Working Remotely

Jeremy Orozco left his job as a firefighter and Sondra Orozco is an Elance-oDesk product manager. Follow this newly married couple as they transition into life on the road as Digital Nomads and learn more via their blog, Nomad Life.

Week one! We’ve been busy since we touched down in Hawaii last week. We’re in a gorgeous house with a view of the ocean on one side and Diamond Head on the other, the island is incredible and months of careful planning have finally paid off.

But there are things we’ll do differently next time. Here are some of the things we learned during our first week of Nomad Life.

1.  Take some time off when you arrive

Sondra: You’ll need some time to get settled and get used to your new surroundings. Jetlag kills my productivity; there’s no point in fighting it.  Also, don’t schedule your first video conference call at 5:30 a.m. the day after you arrive. Oops.

Jeremy: Jetlag? Not a problem for me — I’m writing a book on my own schedule. Sondra’s video conference flatlining at 5:30 a.m. was a problem, though. We went into five minutes of panic mode. Do we need to go home? Is this new surreal life not going to work? Nope, her computer just needed a restart. Hawaii life continues on.

2. Stress test

Enjoying the Hawaiian sunsetSondra: Stress test your Internet, so you don’t stress yourself out. You don’t want to find out the Internet isn’t good enough when it’s dark outside and you have no other Internet options.

Jeremy: Better yet, we should have asked our new roommates to stress test the Internet. And I don’t mean asking “is the Internet good?” That question is “leading the witness.” We should’ve asked: “Hi future roommate, can you do me a favor and stream five YouTube videos at the same time without your Internet slowing down?”

Sondra: The answer to that question will let me know if I can share my screen while I’m giving a presentation on a Google Hangout with seven of my colleagues. Is testing with five videos overkill? Not if you’re sharing your wifi with other people and they’re streaming Netflix. Five might not even be enough. But the best thing about this question is even a non-technical person can answer it for you.

3. Bring your own router

Jeremy: Why do wireless routers still suck? Half the places I’ve stayed while traveling have had the shakiest Wi-Fi. Like you need to sit on top of the router to get a signal.

Sondra: Our top-of-the-line Wi-Fi router, which we forgot to bring, has a reach the length of a football field (300ft). Just plug it into the existing modem and you’ll have a secondary Wi-Fi signal from the beach!

Jeremy: We got lucky this time; the Wi-Fi is good enough that we don’t need our own wireless router. But you don’t want to risk your career on something so trivial. We won’t forget it next time.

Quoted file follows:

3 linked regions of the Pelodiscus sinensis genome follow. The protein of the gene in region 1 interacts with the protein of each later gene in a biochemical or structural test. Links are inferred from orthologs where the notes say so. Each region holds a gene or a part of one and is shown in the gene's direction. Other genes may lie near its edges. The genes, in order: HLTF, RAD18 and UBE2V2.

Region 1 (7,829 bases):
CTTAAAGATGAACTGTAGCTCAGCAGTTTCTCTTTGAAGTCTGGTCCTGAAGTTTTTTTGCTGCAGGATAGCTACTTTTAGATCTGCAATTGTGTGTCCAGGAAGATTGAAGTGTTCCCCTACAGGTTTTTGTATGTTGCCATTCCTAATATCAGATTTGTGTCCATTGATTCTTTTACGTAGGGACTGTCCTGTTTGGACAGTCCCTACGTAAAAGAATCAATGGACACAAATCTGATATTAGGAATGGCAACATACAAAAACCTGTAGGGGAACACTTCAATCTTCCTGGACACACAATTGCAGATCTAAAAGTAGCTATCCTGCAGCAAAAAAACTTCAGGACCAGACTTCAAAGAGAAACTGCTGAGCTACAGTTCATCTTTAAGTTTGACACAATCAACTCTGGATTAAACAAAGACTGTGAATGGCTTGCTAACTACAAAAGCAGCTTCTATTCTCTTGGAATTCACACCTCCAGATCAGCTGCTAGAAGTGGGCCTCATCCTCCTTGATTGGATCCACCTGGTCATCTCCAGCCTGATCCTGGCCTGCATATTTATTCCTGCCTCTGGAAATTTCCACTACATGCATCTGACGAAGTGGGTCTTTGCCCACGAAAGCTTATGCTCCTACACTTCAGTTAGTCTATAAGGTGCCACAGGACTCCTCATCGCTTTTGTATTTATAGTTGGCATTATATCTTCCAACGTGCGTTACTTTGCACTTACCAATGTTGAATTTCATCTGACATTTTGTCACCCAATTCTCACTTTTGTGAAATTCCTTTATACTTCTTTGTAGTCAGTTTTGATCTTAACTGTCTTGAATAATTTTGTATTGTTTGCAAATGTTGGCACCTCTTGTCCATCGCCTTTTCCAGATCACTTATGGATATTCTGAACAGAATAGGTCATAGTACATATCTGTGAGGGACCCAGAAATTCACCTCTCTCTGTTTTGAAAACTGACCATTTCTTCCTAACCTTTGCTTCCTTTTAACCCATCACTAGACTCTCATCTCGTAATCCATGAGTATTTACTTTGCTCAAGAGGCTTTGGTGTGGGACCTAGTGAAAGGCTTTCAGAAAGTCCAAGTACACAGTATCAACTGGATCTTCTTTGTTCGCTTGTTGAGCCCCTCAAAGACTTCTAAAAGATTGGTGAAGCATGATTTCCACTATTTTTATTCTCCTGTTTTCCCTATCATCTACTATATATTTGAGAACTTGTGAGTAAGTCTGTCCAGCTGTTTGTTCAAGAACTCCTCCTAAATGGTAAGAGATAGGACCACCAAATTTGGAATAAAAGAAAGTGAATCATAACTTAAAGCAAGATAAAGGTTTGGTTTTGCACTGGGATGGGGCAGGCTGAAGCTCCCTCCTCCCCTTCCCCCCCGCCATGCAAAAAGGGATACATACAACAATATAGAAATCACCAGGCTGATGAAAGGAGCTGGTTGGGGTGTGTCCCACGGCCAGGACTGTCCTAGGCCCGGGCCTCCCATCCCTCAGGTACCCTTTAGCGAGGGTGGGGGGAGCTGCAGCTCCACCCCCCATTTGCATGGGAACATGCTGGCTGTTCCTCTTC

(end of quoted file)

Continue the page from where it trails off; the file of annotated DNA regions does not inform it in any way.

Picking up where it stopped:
4. Pay attention to luggage constraints

Sondra: I wanted to bring all of my shoes…

Jeremy: We had to bring all of Sondra’s shoes… FYI, our airline charged $100 for bags over 50 lbs and $200 for bags over 70 lbs. So we had to divide up the weight of Sondra’s bag equally between our two checked bags — in the middle of the airport. Tip: Make sure your bags are under the weight limit. Jump on a scale at home with your luggage instead of freaking out in an airport line.

Sondra: I promise to pack less for our next stop: Spain.

5. Look up the nearest co-working space

Jeremy: You need to stay at a nice place with solid Internet or have a co-working space. is great because you can see reviews and email Internet questions beforehand.

Sondra: Or you could do both. Working from home can make our home constantly feel like work. Change up your environment once in a while. is the Airbnb of shared office space and is super easy to use.

Jeremy: I used during our 5:30 a.m. panic and found a top-rated co-working space in a few seconds that costs just $15 per day. We will definitely look at Airbnb and to find a place in Barcelona with an office nearby.

6.    Balance work and play

Sondra: When my family goes on vacation, my dad always says, “I need a vacation from our vacation.” In a new place it’s easy to overload your day with all the fun things you want to do. On day one of our nomad life I snorkeled, kayaked, ran on the beach, and ended up working an 11-hour day. Overload. I felt like I was going to die by the end of the day.

"Liquid Avalanche" on flickr by Floyd Manzano (CC BY 2.0) - Sandy Beach, Oahu, Hawaii

Sandy Beach, Oahu, Hawaii. By Floyd Manzano on flickr (CC BY 2.0)

Jeremy: I accidentally entered the Sandy Beach Bodysurfing competition. The current swept me over to the competition area where 10ft waves were breaking in 0ft of water. I’ve surfed my whole life and had no clue what I was getting into. Sandy Beach leads the country as the beach with the most broken necks and backs. “When in Rome” doesn’t always apply when you need to work the next day.

Sondra: That was scary. The competition announcer was yelling at Jeremy, “Get outta der, bruddah!” Jeremy came back to shore looking like he’d been beaten with a bat made out of sand. Being a Digital Nomad requires a delicate balance of work and play. You want to spend your days seeing and doing cool things, but you’re working full time too. Pace yourself in week one!

Sondra & Jeremy Orozco

Digital Nomads

Newlyweds Sondra and Jeremy are traveling the world as Digital Nomads. Sondra is a product manager at Upwork, where she focuses on onboarding new clients. Jeremy was a firefighter in California for 10 years and just quit to become a writer and entrepreneur. They’re documenting their adventures and tips for other aspiring Digital Nomad on their blog, Nomad Life, and here on the Upwork blog!